- Use of electronic devices (such as Blackberries, iPhones) to check work emails when “off the clock”
For more information on this topic, read “Current weapon of choice against employers – the Fair Labor Standards Act.” Click here for the article.
The state of New York may soon be the first to put into play a law that would seek to protect workers from bullying bosses. Yes, New York is one of 16 states who have bills waiting in the wings to address this issue – and perhaps rightfully so. According to TIME magazine, nearly 37% of American adults said they had been bullied at work.
Some employment law experts are saying this will cause more frivolous suits to come forward, but supporters of the bill say that only the most offensive and deliberate abuse will qualify. The New York bill requires that wrongful conduct be done with “malice” and (in most cases) be repeated.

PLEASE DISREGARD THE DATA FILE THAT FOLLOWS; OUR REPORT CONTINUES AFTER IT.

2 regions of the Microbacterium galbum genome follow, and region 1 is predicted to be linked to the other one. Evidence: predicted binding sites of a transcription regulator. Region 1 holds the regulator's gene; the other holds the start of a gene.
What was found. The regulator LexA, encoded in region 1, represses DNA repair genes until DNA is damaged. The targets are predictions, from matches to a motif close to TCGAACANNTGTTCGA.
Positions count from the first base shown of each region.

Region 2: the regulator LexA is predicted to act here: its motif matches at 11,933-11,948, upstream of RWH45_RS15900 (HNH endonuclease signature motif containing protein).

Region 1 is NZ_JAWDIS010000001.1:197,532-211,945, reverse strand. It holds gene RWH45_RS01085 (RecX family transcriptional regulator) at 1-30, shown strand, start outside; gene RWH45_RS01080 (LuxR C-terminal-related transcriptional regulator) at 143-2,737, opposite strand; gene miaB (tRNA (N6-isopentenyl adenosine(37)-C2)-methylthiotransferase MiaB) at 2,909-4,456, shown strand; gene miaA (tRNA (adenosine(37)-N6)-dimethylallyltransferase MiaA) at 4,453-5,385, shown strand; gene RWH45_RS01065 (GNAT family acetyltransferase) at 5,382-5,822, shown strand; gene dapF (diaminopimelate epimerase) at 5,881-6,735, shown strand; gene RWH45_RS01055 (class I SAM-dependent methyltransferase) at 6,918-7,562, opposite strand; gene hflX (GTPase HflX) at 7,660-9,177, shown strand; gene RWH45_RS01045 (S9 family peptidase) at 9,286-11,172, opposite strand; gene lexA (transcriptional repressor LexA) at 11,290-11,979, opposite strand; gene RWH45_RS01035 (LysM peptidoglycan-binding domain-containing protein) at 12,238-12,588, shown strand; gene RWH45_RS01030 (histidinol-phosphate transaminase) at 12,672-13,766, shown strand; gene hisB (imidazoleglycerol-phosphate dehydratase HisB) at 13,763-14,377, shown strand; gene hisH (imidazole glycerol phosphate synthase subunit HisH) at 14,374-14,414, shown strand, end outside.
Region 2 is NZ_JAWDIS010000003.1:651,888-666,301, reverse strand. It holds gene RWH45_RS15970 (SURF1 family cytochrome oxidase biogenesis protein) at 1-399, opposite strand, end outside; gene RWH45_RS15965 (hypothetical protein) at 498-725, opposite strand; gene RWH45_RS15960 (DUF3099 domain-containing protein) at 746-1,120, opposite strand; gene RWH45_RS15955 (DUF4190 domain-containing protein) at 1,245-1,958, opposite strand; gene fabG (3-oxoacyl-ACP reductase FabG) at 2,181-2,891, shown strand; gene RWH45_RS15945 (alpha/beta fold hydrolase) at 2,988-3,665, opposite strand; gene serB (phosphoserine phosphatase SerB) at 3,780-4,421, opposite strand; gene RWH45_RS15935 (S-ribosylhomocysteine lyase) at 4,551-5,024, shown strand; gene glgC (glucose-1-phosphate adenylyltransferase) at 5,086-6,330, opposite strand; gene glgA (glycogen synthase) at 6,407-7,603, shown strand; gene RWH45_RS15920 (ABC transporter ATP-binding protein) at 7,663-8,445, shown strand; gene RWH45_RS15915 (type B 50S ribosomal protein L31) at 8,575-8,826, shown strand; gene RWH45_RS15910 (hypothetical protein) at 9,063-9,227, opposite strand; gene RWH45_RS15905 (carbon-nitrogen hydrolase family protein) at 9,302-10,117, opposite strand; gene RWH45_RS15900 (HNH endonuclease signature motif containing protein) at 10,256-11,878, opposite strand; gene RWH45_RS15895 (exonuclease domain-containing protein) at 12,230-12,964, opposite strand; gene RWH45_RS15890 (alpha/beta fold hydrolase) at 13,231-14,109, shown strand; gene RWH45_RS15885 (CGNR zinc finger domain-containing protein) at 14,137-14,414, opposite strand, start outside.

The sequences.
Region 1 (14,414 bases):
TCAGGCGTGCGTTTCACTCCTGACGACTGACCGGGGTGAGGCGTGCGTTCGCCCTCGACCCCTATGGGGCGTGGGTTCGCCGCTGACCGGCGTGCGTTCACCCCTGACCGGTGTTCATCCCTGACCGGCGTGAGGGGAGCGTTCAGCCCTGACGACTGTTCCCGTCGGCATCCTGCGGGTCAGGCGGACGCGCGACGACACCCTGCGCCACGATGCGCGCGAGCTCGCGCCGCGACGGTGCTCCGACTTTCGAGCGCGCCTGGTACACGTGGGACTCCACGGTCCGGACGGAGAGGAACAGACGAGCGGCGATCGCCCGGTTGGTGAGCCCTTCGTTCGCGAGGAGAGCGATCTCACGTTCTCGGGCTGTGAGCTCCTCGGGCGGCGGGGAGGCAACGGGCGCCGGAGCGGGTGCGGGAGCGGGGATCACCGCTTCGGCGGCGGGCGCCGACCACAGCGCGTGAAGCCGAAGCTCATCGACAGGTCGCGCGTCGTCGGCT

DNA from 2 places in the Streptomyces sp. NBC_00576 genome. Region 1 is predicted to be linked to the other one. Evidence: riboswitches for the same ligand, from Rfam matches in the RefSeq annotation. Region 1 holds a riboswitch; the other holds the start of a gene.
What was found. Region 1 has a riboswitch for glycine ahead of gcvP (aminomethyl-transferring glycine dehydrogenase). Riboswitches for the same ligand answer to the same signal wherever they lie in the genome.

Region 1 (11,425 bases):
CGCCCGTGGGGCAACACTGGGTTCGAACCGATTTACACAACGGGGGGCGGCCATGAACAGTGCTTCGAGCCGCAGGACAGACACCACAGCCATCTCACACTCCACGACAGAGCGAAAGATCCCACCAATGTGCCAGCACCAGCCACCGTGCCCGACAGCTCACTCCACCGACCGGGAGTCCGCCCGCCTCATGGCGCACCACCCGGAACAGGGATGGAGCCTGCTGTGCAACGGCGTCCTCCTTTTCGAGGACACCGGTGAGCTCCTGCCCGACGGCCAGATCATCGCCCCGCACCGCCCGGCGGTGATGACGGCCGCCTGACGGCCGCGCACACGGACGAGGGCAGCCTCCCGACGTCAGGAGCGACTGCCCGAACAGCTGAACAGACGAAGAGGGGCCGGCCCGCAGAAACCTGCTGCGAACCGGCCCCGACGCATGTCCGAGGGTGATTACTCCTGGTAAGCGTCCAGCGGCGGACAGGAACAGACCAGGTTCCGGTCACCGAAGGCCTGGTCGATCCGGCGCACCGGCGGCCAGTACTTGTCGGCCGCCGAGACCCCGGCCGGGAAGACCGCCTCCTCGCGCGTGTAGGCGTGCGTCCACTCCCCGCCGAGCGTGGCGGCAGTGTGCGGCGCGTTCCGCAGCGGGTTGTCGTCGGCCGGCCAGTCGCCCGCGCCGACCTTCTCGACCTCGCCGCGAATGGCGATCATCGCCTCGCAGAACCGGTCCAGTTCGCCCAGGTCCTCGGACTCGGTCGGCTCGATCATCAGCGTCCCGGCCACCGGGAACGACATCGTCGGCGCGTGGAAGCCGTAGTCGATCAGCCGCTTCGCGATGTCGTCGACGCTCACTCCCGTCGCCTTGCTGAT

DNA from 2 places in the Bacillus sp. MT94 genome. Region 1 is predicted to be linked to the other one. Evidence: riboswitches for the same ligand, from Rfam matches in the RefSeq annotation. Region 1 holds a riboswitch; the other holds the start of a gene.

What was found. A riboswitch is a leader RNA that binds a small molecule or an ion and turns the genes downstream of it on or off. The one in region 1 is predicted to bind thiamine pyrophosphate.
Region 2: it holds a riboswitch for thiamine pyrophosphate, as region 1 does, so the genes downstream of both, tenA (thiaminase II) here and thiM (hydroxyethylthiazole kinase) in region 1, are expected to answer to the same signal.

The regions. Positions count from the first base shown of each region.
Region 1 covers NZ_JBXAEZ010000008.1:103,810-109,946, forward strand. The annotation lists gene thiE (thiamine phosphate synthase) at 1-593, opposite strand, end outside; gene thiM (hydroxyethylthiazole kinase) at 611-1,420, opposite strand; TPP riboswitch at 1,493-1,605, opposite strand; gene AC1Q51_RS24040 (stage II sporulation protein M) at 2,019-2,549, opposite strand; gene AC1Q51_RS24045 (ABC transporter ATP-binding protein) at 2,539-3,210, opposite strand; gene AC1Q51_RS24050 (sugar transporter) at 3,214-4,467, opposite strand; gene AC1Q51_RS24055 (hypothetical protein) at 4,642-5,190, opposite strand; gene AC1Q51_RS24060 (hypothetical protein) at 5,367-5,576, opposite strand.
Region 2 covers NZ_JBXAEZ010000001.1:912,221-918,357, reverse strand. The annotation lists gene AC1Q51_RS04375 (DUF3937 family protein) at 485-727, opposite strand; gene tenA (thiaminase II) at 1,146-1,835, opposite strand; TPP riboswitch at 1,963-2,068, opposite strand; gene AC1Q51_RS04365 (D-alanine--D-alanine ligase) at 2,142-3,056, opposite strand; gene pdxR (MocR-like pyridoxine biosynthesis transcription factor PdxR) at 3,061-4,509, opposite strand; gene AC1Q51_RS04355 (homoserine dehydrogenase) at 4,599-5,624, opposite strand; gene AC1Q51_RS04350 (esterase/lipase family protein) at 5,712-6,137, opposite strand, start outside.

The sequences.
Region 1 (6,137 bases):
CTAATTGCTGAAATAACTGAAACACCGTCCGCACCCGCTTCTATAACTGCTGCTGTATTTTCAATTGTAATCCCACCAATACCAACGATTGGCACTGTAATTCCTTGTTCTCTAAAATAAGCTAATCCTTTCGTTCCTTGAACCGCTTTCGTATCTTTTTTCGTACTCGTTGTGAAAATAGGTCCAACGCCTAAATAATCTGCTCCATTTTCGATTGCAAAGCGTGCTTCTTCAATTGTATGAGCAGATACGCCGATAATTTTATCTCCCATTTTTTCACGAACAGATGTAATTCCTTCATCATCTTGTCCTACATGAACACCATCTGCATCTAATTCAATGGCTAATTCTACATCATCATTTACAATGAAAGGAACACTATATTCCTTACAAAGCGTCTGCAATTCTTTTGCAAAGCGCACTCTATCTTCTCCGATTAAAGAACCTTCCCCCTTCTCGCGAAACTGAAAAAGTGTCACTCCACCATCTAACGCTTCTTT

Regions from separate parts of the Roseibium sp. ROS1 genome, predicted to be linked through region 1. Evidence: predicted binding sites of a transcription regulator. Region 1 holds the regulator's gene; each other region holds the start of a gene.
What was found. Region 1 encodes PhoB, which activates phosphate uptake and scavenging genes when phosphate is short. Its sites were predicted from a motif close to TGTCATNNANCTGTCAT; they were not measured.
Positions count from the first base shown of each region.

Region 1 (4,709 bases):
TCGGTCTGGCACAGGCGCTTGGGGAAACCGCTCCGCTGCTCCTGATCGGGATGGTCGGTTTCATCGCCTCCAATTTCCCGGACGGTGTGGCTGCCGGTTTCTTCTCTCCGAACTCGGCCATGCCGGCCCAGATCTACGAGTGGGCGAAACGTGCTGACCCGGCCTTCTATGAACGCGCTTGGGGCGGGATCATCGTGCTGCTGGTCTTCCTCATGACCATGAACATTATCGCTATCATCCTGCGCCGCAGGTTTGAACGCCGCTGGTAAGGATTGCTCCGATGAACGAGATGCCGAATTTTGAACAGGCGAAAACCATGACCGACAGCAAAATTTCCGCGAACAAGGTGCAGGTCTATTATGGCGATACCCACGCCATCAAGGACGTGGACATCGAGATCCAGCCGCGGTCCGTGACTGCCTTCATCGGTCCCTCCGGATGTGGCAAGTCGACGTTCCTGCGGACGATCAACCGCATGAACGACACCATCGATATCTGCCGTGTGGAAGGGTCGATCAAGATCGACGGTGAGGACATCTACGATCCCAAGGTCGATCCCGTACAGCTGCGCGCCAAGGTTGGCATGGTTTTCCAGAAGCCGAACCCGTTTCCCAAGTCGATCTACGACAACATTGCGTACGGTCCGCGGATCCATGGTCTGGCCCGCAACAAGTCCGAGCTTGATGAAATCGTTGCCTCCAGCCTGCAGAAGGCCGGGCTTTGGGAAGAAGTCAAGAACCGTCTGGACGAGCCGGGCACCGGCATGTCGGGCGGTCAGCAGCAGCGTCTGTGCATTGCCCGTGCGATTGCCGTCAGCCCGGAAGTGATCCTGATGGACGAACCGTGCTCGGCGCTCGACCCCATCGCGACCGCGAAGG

There’s nothing on the books yet so no action is required, but it may be a good time to think about the practices you have in place to secure a safe, positive, and encouraging work environment. We will continue to watch as these 16 state bills make their way through and update you as more information becomes available.
For more information on this topic, read “Workplace Bullying: New York Bill Targets Abusive Bosses” by Adam Cohen of TIME magazine. Click here for the article.
We’ve all been new to a company at one point or another. You’re a bit nervous, perhaps worried about finding your way around or learning the new system, but still, you’re optimistic and ready to sink your teeth into your new job. If only they’d let you get working.